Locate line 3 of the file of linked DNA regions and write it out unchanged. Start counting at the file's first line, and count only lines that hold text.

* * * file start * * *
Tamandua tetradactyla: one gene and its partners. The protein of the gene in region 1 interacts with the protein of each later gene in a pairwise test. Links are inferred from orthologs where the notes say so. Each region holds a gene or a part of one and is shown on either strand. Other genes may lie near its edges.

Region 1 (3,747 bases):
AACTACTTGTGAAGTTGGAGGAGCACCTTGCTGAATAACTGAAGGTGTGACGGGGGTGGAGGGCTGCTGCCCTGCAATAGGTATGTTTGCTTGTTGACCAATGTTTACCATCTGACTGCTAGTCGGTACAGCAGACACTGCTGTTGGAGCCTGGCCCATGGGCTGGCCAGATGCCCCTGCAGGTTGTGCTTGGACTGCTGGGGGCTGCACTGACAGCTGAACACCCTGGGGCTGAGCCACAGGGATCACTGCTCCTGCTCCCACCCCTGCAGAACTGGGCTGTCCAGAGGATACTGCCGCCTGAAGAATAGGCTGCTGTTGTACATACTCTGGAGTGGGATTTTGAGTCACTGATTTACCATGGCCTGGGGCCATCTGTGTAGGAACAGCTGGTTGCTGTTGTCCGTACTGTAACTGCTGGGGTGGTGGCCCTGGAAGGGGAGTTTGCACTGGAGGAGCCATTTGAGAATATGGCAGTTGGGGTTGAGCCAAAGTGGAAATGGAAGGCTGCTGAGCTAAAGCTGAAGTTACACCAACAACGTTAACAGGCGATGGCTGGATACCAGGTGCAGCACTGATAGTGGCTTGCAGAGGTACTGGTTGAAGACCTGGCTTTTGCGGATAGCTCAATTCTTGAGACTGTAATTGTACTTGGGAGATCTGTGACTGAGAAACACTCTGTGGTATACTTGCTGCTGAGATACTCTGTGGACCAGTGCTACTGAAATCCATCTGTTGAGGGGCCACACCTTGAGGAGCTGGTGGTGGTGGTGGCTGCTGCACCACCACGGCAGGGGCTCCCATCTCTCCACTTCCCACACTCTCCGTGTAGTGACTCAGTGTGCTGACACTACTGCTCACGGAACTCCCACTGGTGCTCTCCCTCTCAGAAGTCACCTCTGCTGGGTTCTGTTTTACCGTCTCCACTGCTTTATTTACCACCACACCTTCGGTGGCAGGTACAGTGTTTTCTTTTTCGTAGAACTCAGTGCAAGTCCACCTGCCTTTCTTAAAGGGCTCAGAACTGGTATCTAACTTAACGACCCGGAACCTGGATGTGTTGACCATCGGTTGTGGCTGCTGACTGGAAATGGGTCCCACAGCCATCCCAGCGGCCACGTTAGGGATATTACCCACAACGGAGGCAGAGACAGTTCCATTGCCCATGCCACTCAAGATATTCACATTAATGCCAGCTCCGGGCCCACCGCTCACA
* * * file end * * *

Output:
AACTACTTGTGAAGTTGGAGGAGCACCTTGCTGAATAACTGAAGGTGTGACGGGGGTGGAGGGCTGCTGCCCTGCAATAGGTATGTTTGCTTGTTGACCAATGTTTACCATCTGACTGCTAGTCGGTACAGCAGACACTGCTGTTGGAGCCTGGCCCATGGGCTGGCCAGATGCCCCTGCAGGTTGTGCTTGGACTGCTGGGGGCTGCACTGACAGCTGAACACCCTGGGGCTGAGCCACAGGGATCACTGCTCCTGCTCCCACCCCTGCAGAACTGGGCTGTCCAGAGGATACTGCCGCCTGAAGAATAGGCTGCTGTTGTACATACTCTGGAGTGGGATTTTGAGTCACTGATTTACCATGGCCTGGGGCCATCTGTGTAGGAACAGCTGGTTGCTGTTGTCCGTACTGTAACTGCTGGGGTGGTGGCCCTGGAAGGGGAGTTTGCACTGGAGGAGCCATTTGAGAATATGGCAGTTGGGGTTGAGCCAAAGTGGAAATGGAAGGCTGCTGAGCTAAAGCTGAAGTTACACCAACAACGTTAACAGGCGATGGCTGGATACCAGGTGCAGCACTGATAGTGGCTTGCAGAGGTACTGGTTGAAGACCTGGCTTTTGCGGATAGCTCAATTCTTGAGACTGTAATTGTACTTGGGAGATCTGTGACTGAGAAACACTCTGTGGTATACTTGCTGCTGAGATACTCTGTGGACCAGTGCTACTGAAATCCATCTGTTGAGGGGCCACACCTTGAGGAGCTGGTGGTGGTGGTGGCTGCTGCACCACCACGGCAGGGGCTCCCATCTCTCCACTTCCCACACTCTCCGTGTAGTGACTCAGTGTGCTGACACTACTGCTCACGGAACTCCCACTGGTGCTCTCCCTCTCAGAAGTCACCTCTGCTGGGTTCTGTTTTACCGTCTCCACTGCTTTATTTACCACCACACCTTCGGTGGCAGGTACAGTGTTTTCTTTTTCGTAGAACTCAGTGCAAGTCCACCTGCCTTTCTTAAAGGGCTCAGAACTGGTATCTAACTTAACGACCCGGAACCTGGATGTGTTGACCATCGGTTGTGGCTGCTGACTGGAAATGGGTCCCACAGCCATCCCAGCGGCCACGTTAGGGATATTACCCACAACGGAGGCAGAGACAGTTCCATTGCCCATGCCACTCAAGATATTCACATTAATGCCAGCTCCGGGCCCACCGCTCACA